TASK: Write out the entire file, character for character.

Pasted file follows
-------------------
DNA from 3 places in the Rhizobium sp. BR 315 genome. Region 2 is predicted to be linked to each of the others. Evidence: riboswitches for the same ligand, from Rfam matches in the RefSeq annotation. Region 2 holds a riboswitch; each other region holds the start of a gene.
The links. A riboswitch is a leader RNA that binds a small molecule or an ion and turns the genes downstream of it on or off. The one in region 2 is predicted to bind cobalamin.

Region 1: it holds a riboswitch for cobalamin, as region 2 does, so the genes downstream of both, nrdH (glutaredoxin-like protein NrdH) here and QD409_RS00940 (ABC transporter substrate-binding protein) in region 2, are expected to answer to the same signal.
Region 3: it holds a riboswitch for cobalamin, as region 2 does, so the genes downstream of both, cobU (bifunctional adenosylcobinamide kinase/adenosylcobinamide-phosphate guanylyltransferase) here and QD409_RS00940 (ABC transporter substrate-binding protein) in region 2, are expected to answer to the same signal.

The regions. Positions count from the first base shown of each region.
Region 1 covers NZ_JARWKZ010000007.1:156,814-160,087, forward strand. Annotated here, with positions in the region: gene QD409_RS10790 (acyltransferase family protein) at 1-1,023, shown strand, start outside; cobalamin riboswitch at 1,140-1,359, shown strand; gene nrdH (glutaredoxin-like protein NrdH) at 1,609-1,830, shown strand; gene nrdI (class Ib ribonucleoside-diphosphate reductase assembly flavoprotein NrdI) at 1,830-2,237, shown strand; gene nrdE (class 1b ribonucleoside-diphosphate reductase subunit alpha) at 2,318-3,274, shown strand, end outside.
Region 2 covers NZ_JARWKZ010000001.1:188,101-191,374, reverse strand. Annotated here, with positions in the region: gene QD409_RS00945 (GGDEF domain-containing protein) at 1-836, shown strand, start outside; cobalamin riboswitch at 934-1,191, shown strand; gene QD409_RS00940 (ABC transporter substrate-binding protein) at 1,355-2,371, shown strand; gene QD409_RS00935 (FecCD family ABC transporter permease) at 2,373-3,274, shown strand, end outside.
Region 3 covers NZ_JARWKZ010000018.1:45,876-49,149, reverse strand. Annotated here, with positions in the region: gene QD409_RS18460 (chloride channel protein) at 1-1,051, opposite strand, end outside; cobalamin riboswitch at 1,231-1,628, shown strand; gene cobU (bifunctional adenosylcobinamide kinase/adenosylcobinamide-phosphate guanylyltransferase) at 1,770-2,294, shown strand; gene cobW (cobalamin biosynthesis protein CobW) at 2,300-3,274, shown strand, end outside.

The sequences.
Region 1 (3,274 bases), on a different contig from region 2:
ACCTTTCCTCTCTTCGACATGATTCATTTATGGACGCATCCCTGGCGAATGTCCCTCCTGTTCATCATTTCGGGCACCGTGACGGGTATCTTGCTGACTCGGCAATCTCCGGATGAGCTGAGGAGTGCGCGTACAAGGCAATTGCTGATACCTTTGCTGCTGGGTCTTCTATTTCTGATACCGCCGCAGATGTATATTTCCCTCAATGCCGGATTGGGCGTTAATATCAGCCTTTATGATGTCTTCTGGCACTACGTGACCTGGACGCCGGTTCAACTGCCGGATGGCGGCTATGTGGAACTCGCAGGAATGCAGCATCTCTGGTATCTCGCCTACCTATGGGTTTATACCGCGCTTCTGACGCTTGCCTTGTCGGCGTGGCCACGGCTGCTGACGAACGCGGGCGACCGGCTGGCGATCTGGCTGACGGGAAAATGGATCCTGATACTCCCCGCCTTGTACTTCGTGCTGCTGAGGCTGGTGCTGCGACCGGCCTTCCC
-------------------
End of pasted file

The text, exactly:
DNA from 3 places in the Rhizobium sp. BR 315 genome. Region 2 is predicted to be linked to each of the others. Evidence: riboswitches for the same ligand, from Rfam matches in the RefSeq annotation. Region 2 holds a riboswitch; each other region holds the start of a gene.
The links. A riboswitch is a leader RNA that binds a small molecule or an ion and turns the genes downstream of it on or off. The one in region 2 is predicted to bind cobalamin.

Region 1: it holds a riboswitch for cobalamin, as region 2 does, so the genes downstream of both, nrdH (glutaredoxin-like protein NrdH) here and QD409_RS00940 (ABC transporter substrate-binding protein) in region 2, are expected to answer to the same signal.
Region 3: it holds a riboswitch for cobalamin, as region 2 does, so the genes downstream of both, cobU (bifunctional adenosylcobinamide kinase/adenosylcobinamide-phosphate guanylyltransferase) here and QD409_RS00940 (ABC transporter substrate-binding protein) in region 2, are expected to answer to the same signal.

The regions. Positions count from the first base shown of each region.
Region 1 covers NZ_JARWKZ010000007.1:156,814-160,087, forward strand. Annotated here, with positions in the region: gene QD409_RS10790 (acyltransferase family protein) at 1-1,023, shown strand, start outside; cobalamin riboswitch at 1,140-1,359, shown strand; gene nrdH (glutaredoxin-like protein NrdH) at 1,609-1,830, shown strand; gene nrdI (class Ib ribonucleoside-diphosphate reductase assembly flavoprotein NrdI) at 1,830-2,237, shown strand; gene nrdE (class 1b ribonucleoside-diphosphate reductase subunit alpha) at 2,318-3,274, shown strand, end outside.
Region 2 covers NZ_JARWKZ010000001.1:188,101-191,374, reverse strand. Annotated here, with positions in the region: gene QD409_RS00945 (GGDEF domain-containing protein) at 1-836, shown strand, start outside; cobalamin riboswitch at 934-1,191, shown strand; gene QD409_RS00940 (ABC transporter substrate-binding protein) at 1,355-2,371, shown strand; gene QD409_RS00935 (FecCD family ABC transporter permease) at 2,373-3,274, shown strand, end outside.
Region 3 covers NZ_JARWKZ010000018.1:45,876-49,149, reverse strand. Annotated here, with positions in the region: gene QD409_RS18460 (chloride channel protein) at 1-1,051, opposite strand, end outside; cobalamin riboswitch at 1,231-1,628, shown strand; gene cobU (bifunctional adenosylcobinamide kinase/adenosylcobinamide-phosphate guanylyltransferase) at 1,770-2,294, shown strand; gene cobW (cobalamin biosynthesis protein CobW) at 2,300-3,274, shown strand, end outside.

The sequences.
Region 1 (3,274 bases), on a different contig from region 2:
ACCTTTCCTCTCTTCGACATGATTCATTTATGGACGCATCCCTGGCGAATGTCCCTCCTGTTCATCATTTCGGGCACCGTGACGGGTATCTTGCTGACTCGGCAATCTCCGGATGAGCTGAGGAGTGCGCGTACAAGGCAATTGCTGATACCTTTGCTGCTGGGTCTTCTATTTCTGATACCGCCGCAGATGTATATTTCCCTCAATGCCGGATTGGGCGTTAATATCAGCCTTTATGATGTCTTCTGGCACTACGTGACCTGGACGCCGGTTCAACTGCCGGATGGCGGCTATGTGGAACTCGCAGGAATGCAGCATCTCTGGTATCTCGCCTACCTATGGGTTTATACCGCGCTTCTGACGCTTGCCTTGTCGGCGTGGCCACGGCTGCTGACGAACGCGGGCGACCGGCTGGCGATCTGGCTGACGGGAAAATGGATCCTGATACTCCCCGCCTTGTACTTCGTGCTGCTGAGGCTGGTGCTGCGACCGGCCTTCCC